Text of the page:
September 13, 2008
There’s nothing particularly thundering about his 1940 film. There is a frontier in it, but then, there’s always a frontier of some sort. C’mon, they live in the frontier.
A screenwriter must have faced many choices when writing a Charles Starrett vehicle. One of the first choices faced (after decided Steve’s last name) when putting pen to paper or fingertips to the Underwood is this: what are the Sons of the Pioneers doing when they sing their first song?
EXT. HAY WAGON
The Sons of the Pioneers bail hay as they sing.
As will happen from time to time, Charles’ character has a father. Jim Filmore (no Steve this time around) runs his father’s ranch, until Dad sells it. Dad is the banker in town. Bob Nolan wonders about Jim’s future: “Jim work in a bank? I can’t picture it.” I can; I’ve seen “Undercover Men.”
We meet Jim being real tough — beating up a fella for whipping his horses. “I hate to see a guy like that on the wrong end of a whip.”
Dad is a wimp – his other son controls him by keeping him in a state of fear over the future of the bank. The brother is in cahoots with someone named Scotty (I think he runs the saloon). They want to bankrupt the father/daughter team running a telegraph line into town. After they seize the business, they intend to sell it to a big company back east who is merging all the little ones. Ma Bell?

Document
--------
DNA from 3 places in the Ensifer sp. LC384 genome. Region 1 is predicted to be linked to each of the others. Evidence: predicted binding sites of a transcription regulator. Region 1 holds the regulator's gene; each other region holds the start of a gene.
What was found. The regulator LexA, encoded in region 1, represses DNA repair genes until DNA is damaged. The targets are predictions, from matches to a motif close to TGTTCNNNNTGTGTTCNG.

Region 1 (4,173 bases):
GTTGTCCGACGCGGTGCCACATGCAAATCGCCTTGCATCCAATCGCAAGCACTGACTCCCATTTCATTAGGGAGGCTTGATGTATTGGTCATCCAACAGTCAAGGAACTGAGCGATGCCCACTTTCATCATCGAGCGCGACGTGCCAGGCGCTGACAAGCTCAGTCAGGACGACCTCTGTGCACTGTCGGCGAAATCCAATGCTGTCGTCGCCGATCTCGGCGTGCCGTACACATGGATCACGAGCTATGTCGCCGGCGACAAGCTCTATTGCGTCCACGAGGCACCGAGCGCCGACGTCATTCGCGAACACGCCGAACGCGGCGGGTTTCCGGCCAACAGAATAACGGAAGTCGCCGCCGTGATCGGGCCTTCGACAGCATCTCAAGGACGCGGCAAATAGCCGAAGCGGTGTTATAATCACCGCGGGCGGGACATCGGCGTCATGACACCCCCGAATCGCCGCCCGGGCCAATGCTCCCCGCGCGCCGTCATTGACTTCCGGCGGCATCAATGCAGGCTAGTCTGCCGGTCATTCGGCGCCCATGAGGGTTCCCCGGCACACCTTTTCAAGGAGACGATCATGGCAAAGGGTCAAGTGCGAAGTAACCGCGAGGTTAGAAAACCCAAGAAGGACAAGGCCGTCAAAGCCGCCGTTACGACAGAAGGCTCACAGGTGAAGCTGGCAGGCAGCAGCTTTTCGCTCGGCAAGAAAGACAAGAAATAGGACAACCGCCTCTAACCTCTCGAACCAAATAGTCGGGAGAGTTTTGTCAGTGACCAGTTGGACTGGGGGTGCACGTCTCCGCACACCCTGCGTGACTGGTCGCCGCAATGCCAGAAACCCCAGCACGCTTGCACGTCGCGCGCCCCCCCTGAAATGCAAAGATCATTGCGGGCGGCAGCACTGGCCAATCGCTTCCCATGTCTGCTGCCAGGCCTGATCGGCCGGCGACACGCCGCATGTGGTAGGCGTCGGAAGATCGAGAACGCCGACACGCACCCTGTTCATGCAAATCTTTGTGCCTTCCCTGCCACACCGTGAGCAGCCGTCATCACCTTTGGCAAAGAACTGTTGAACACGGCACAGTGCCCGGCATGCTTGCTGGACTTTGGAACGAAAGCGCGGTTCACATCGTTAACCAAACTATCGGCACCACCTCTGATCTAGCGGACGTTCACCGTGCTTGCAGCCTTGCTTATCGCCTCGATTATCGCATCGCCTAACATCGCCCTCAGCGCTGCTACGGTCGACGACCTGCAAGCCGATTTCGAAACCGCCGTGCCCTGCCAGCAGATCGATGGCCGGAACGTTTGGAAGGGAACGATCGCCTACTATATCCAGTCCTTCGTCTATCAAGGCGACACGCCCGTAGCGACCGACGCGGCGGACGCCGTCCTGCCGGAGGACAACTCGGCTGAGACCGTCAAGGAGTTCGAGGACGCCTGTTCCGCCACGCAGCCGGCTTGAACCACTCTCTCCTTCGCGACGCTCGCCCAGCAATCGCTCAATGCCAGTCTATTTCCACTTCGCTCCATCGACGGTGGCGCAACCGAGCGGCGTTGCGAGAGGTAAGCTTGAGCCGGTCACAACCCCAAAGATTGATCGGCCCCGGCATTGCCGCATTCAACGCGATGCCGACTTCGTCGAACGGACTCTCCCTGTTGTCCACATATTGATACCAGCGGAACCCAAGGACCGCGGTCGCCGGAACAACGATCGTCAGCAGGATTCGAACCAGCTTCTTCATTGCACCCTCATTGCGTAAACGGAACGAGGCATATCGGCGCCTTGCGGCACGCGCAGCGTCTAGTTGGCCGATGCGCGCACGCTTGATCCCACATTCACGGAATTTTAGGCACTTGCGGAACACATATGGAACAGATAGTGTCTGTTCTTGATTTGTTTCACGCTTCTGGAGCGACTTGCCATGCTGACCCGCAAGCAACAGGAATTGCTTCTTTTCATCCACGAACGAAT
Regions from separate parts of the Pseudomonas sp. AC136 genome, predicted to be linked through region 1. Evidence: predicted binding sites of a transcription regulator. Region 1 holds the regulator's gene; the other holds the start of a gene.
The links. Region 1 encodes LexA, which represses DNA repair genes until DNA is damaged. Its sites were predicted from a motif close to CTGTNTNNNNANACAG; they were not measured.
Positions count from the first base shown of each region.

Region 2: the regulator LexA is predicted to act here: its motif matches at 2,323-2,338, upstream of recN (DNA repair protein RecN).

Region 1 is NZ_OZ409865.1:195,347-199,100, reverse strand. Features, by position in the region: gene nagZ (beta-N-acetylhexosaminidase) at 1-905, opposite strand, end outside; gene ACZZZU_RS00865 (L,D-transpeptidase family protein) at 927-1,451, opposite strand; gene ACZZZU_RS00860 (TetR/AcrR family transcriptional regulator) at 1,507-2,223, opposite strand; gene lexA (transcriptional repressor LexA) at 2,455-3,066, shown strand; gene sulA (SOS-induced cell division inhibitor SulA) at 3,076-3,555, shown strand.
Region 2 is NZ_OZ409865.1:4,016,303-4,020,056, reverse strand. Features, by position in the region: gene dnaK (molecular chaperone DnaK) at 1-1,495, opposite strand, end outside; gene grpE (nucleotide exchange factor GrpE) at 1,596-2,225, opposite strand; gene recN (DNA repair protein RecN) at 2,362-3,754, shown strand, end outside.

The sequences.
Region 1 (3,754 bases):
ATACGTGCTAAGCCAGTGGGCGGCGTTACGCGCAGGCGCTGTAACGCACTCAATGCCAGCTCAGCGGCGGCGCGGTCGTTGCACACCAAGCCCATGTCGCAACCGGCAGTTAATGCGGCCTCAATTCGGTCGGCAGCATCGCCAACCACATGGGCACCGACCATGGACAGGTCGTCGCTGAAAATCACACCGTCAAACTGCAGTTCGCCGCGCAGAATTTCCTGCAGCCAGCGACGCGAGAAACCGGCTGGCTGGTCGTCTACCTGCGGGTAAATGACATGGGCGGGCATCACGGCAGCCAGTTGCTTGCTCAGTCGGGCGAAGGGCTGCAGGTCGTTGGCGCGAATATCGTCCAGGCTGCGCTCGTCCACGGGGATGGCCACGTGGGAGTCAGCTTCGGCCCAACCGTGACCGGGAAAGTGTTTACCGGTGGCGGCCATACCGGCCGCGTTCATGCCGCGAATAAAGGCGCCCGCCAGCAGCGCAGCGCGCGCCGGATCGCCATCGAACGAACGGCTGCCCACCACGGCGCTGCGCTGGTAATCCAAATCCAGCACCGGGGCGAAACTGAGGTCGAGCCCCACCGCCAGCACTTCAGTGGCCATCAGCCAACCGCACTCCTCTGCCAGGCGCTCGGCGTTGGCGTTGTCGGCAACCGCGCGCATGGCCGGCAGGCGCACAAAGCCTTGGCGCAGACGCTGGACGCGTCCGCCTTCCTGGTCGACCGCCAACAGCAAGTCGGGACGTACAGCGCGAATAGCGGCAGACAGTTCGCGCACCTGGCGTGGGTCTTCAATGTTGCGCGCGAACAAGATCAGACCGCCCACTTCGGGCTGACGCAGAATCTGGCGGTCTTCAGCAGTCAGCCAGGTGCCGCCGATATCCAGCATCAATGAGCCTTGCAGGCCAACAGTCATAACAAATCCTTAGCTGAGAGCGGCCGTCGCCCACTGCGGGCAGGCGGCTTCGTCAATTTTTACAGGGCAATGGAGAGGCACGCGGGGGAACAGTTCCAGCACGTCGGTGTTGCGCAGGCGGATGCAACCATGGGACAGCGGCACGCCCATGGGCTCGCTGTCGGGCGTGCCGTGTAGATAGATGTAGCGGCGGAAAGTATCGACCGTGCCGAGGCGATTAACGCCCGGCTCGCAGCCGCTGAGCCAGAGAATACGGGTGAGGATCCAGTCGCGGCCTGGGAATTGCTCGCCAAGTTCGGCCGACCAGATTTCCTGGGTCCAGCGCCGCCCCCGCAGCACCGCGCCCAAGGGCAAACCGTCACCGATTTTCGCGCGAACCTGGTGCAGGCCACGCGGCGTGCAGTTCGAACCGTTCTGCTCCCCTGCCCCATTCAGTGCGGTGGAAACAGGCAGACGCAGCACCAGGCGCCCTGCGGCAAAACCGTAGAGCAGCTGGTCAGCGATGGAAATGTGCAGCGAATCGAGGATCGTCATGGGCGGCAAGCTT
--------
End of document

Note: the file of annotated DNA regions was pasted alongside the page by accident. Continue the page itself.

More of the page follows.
Charley’s character sides with the telegraph folk. Why? Because they are the little guys? Because they are good simple hardworking folk like him? Because they are on the side of progress and innovation in the West? Maybe all of the above.
Dad dies and Charley gets to play a very good scene of a tough guy mourning. “He’s dead, Bob.” He pats his horse, hangs his head, and walks off into the gathering darkness.
Having just watched a Ken Maynard film, I’m reminded that Charles chose to play these western characters without a discernible accent. But, also having recently watched the football drama “Touchdown”, I’m aware that Charles does affect a sort of western cadence in “Thundering Frontier”.
Also, unlike Maynard, Charley is not an expert horseman. He is, however, more than competent on the back of a horse. It’s clearly him in the saddle for some challenging riding. In this, he maneuvers his white stallion along a narrow and winding trail over some rocky terrain – at a near gallop.
Very little background music in this film. Director D. Ross Lederman lets natural sounds like crickets and wind in the leaves provide the setting. It works well. He excercises an unusual amount of restraint for one of these films.
Interestingly, Jim says something in anger at the beginning of the film that he regrets and spends the rest of the film disbelieving — that his brother and his schemes are to blame for all that is wrong in town.
Despite this, Charles shows some real surprise when the brother is revealed as the bad guy, and real remorse when he has to kill him.
Totally strange last scene, with Pat Brady making out with a stand-up bass. Charles and Iris laugh it off, but it’s just fucking weird.